The Reconstruction | December 2, 2021

The Reconstruction this time: Retelling the history of the past to change the story of the future (video)

David Bank
ImpactAlpha Editor

David Bank

That the past is never dead – it’s not even past, as Faulkner observed – was hard to dispute last month in the courtroom in Charlottesville, Va., where organizers of the 2017 Unite the Right rally were found liable for $26 million in damages under state laws.

The federal conspiracy charges in the case were brought under the Ku Klux Klan Act of 1871, signed by President Ulysses S. Grant to protect newly freed citizens from racist vigilantes intent on undermining the just-ratified 14th and 15th amendments to the U.S. Constitution. Exactly 150 years old, the jury deadlocked on the federal charges.

The ongoing sesquicentennial of the historical Reconstruction provides ample opportunities to plumb the present-day relevance of the pivotal period after the Civil War when, as playwright Gene Bruskin says, “American almost did the right thing.”

To advance that conversation, ImpactAlpha is pleased to present an abridged video version of Bruskin’s musical, “The Moment Was Now” for viewing in advance of Agents of Impact Call No. 36: The Reconstruction this time, Tuesday Dec. 14 at 10am PT / 1pm ET (RSVP today). 

On The Call, Bruskin and his collaborator, Bill Fletcher Jr, former president of TransAfrica Forum, will join 1863 Ventures’ Melissa Bradley and Monique Aiken, host of The Reconstruction podcast series to talk about intersecting themes of race, gender and class that are as urgent today as they were 150 years ago. 

“Reconstruction was a moment when it all was under consideration and everything was possible,” Bruskin told Aiken in one of the series’ early podcasts. “It didn’t fail, it was destroyed.”

“How do we not have another play, written decades in the future, about how we missed this moment now?”

New narrative 

For decades, the story of the Reconstruction era, replete with denunciations of “carpetbaggers and scalawags,” was distorted by the perspectives of its opponents. Even supporters mostly remember the white supremacist backlash that ushered in decades of Jim Crow.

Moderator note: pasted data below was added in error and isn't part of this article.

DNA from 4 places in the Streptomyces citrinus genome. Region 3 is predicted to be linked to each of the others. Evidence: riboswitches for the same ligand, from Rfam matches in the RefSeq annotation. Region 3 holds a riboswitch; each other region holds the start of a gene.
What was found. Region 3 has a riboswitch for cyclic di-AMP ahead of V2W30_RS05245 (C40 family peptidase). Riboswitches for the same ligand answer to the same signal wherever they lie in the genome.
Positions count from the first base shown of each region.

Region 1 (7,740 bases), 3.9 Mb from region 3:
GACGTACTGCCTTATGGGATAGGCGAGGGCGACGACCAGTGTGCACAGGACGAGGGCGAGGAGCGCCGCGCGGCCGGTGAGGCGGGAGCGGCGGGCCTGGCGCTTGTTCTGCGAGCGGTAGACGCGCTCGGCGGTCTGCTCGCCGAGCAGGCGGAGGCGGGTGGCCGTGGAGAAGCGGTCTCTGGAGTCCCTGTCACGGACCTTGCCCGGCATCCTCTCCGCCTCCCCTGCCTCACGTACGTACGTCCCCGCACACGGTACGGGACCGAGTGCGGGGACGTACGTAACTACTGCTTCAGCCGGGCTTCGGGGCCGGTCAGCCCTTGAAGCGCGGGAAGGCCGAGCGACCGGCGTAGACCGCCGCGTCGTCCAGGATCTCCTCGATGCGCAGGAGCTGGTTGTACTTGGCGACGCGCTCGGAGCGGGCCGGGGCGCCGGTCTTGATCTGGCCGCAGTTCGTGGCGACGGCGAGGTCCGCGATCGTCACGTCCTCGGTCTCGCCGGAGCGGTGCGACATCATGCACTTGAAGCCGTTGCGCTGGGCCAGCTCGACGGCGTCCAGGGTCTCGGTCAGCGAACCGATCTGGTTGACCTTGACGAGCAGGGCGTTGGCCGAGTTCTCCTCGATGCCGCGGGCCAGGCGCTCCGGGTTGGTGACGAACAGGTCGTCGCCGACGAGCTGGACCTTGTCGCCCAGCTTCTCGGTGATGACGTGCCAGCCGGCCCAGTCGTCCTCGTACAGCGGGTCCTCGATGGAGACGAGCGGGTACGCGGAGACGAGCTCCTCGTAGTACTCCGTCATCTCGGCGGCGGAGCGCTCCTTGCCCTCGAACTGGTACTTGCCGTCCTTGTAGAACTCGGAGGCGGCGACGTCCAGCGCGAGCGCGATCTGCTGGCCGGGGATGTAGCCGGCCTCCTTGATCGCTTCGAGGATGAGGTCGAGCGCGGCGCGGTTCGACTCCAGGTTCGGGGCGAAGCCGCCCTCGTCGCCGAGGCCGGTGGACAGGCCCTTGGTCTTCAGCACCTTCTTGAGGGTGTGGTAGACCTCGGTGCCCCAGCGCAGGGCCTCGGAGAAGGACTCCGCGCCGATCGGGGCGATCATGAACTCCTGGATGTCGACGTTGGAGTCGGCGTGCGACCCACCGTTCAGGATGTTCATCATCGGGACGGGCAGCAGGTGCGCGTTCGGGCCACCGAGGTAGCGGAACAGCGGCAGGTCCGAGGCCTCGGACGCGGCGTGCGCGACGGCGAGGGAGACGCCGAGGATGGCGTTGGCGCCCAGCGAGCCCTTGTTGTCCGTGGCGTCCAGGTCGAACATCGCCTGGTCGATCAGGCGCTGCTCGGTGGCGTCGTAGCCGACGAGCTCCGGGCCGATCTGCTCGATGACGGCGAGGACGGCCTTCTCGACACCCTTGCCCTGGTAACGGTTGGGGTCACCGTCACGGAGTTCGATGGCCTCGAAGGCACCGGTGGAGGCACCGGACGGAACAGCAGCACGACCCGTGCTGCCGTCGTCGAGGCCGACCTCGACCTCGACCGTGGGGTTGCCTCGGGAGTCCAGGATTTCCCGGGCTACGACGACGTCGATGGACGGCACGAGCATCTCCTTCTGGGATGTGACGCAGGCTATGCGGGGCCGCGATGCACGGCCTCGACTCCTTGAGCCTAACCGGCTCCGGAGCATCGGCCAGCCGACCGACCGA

That opposition and the backlash was in large part a result not of the failures of Reconstruction, but of its success. The decade-long experiment in multiracial democracy and inclusive prosperity spurred small-town vitality and the flourishing of Black businesses and professionals across the South that persisted, for example, through the violent coup in Wilmington, N.C. in 1898 and the destruction of “Black Wall Street” in Tulsa, Okla. in 1921. 

The revision, started with W.E.B. DuBois’ magisterial Black Reconstruction and carried forward by historian Eric Foner and others, has restored more honest appraisals of the remarkable economic and political agency of newly free Black citizens. 

“Changing a regime based on slavery to one based on racial equality, that was a pretty big job to do,” Foner says. “The tragedy of Reconstruction is that the commitment to enforce it waned much too soon.”

The Moment Was Now, a musical in the style of “Hamilton,” reimagines the early years of the Reconstruction era, when the rules and power relationships of America’s political and economic systems were in creative flux. The play is set in 1869 Baltimore on the eve of a historic labor convention. 

The play imagines a dramatic encounter between abolitionist author and orator Frederick Douglass, who brings together Black and white labor leaders (Isaac Myers and William Sylvis) and Black and white advocates for women’s suffrage (Frances Ellen Watkins Harper and Susan B. Anthony) to grapple with the intersecting challenges of race, class, gender and the industrial revolution, as represented by the robber baron Jay Gould.

Labor lens

The story of labor organizing across racial lines resonated with Bruskin, who returned to musical theater after he retired from 37 years as a union organizer for the AFL-CIO, the United Food and Commercial Workers Union, the American Federation of Teachers, as well as Jesse Jackson’s PUSH campaign and other unions and movements.  He directed the successful Justice@Smithfield campaign for the United Food and Commercial Workers that unionized 5,000 slaughterhouse workers in North Carolina.

As the play shows, Sylvis, the head of the National Labor Union and the primary labor leader among white workers, understood the need for multiracial unity and brought to the 1869 meeting the pioneering Black labor leader, Isaac Myers, who established the Colored National Labor Union. Myers’ speech was reported in The New York Times. 

In “The Moment Was Now,” Frederick Douglass urges his allies “To act before it’s too late // to create a plan for massive foment // in this moment. // For moments come and moments pass // but moments don’t last forever. // We cannot freeze them // we must seize them.”

Together with ImpactAlpha, Bruskin is exploring opportunities to license and adapt the play, its characters and the historical context for television, film or theatrical production.